Tampion Health Centre saved from water problems

tampion health centre saved from water problems

Students demonstrate handwashing with soap and water at the event Photo: Lawrence Quarcoo/CRS
Students demonstrate handwashing with soap and water at the event Photo: Lawrence Quarcoo/CRS

A water supply system has been constructed for the Tampion Health Centre in the Nanton District of the Northern Region to provide access to safe water to enhance the operations of the facility.

The 50,000-litre water supply system has been designed to serve 12,000 people and comes with a design structure to give access to members of the community as well.

The project also involves the setting up of one solar panel (350 Watt) supplying 10 lights, phone charging (microscope), two fridges for reagents, drugs, and vaccines, as well as replacing the two hand pumps with two Grundfos solution pumps where each pump will be enabled to produce more than 50-meter cube per day of water, and 20,000-liters within the community.

Four handwashing stations have also been erected at the facility as part of the project.

The project was undertaken by HOPin Academy, an entrepreneurship ecosystem support organisation based in Tamale, as part of its Fix That Pump project, which was funded by Grundfos Foundation.

Mr Douglas Baiden, Project Coordinator, Fix That Pump project at HOPin Academy, speaking during the opening of the water supply system at the health facility at Tampion, said it was the organisation’s agenda to make water accessible and available at the facility hence the implementation of the project.

Mr Baiden said with the provision of reliable safe water to health facility, we expected “More patients using the clinic, healthier and more safe deliveries in the clinic, reduction of premature deaths of children, reduction of the running cost of the clinic (water charges), better services to the population (cold storage of reagents and drugs, better and more attractive workplace for the clinic personnel), and better security for personnel and patients.”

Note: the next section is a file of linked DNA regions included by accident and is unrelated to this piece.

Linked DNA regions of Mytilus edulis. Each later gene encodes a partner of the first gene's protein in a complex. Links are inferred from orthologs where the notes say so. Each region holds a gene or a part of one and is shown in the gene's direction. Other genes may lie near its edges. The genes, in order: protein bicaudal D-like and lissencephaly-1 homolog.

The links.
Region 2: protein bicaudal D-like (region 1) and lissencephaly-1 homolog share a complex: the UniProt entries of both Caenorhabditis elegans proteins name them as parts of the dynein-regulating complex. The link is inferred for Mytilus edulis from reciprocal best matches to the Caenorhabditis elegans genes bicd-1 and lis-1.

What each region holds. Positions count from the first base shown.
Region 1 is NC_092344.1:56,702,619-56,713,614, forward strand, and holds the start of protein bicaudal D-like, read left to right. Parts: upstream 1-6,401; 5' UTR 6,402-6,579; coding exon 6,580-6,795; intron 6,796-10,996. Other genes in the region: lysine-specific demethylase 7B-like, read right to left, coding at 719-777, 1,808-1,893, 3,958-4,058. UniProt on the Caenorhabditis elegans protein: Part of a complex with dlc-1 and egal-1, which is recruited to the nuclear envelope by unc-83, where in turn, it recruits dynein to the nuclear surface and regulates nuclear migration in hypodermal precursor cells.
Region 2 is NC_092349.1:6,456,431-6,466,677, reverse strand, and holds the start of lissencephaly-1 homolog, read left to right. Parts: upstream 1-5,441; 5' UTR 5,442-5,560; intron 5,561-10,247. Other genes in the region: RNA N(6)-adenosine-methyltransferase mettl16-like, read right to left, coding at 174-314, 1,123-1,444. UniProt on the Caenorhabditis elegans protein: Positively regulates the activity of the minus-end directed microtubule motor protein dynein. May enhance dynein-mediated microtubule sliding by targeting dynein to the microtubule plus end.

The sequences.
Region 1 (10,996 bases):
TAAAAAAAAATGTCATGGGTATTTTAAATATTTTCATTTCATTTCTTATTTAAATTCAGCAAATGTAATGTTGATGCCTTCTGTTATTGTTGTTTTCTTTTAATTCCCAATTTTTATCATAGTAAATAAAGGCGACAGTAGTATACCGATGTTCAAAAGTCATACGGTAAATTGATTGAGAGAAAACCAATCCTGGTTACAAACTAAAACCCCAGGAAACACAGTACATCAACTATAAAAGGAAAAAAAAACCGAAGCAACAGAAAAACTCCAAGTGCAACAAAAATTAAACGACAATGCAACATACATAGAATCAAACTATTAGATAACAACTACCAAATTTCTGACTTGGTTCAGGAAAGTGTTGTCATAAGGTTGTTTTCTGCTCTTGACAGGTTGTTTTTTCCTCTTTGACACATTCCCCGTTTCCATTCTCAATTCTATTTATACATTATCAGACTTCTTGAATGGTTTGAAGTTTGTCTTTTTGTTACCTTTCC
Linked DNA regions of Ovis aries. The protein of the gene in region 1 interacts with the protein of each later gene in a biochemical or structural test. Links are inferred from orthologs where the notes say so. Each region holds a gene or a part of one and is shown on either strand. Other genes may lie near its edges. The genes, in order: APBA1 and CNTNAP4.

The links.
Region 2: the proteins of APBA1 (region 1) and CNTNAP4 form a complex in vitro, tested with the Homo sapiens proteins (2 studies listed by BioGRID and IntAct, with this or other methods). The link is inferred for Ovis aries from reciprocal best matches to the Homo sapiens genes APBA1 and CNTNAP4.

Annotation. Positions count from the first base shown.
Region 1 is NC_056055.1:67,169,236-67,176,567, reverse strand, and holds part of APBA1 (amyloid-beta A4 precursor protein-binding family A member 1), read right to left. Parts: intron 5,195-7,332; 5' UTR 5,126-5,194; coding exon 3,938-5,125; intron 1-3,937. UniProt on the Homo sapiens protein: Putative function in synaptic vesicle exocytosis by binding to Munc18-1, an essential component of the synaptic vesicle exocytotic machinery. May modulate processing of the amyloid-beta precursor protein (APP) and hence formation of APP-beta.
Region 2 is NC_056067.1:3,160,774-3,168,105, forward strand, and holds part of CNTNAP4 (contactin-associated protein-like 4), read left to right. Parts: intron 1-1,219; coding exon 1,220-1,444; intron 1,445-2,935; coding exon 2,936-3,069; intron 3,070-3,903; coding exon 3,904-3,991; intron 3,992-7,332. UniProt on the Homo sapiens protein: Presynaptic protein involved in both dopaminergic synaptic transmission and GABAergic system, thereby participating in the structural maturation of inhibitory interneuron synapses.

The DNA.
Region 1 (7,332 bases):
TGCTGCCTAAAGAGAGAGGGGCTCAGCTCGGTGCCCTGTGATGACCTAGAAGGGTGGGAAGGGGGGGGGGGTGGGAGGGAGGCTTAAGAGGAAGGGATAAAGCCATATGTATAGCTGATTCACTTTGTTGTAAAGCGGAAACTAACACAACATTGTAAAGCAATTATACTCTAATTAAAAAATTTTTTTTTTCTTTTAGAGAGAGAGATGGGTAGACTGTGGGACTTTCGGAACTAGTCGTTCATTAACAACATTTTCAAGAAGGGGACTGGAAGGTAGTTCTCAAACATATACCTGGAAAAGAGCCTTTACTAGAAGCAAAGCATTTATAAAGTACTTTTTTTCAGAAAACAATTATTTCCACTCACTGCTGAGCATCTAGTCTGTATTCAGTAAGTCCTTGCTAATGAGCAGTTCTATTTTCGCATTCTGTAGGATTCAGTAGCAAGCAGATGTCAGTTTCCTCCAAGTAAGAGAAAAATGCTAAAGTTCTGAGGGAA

He attributed the successful execution of the project to strong team and commitment, community support to see the project work, the technology and innovation behind the Grundfos pumps, Grundfos Foundation and local authority’s acceptance of the project.

Mr Samuel Prah, Nanton District Director of Health, who received the water supply system on behalf of the district, acknowledged that access to potable water, safe drinking water, and water that was close to where you lived was a major challenge faced by the health center.

Mr Prah added that nurses refused to accept postings to the health center due to the water crisis.

He said “Patients, most especially pregnant women, who use the health center, would have to come along with their buckets of water in the event of delivery of a baby.”

He, therefore, applauded Grundfos Foundation and HOPin Academy for the intervention saying, “It is our hope that such life-changing project would be done at the other health centres within the district.”

Mr Abdulai Murtala, District Chief Executive for Nanton also expressed gratitude to Grundfos Foundation and HOPin Academy for coming to the aid of the district with the project.

Mr Murtala underscored the importance of access to water by communities saying “It, therefore, incumbent on us to find constructive ways of conserving and sustaining the access to clean and safe drinking water.”

He added that “Thus, we need to empower our young adults to come up with socio-economic and innovative ideas that help to solve and or manage and improve water accessibility to the ordinary citizen.”

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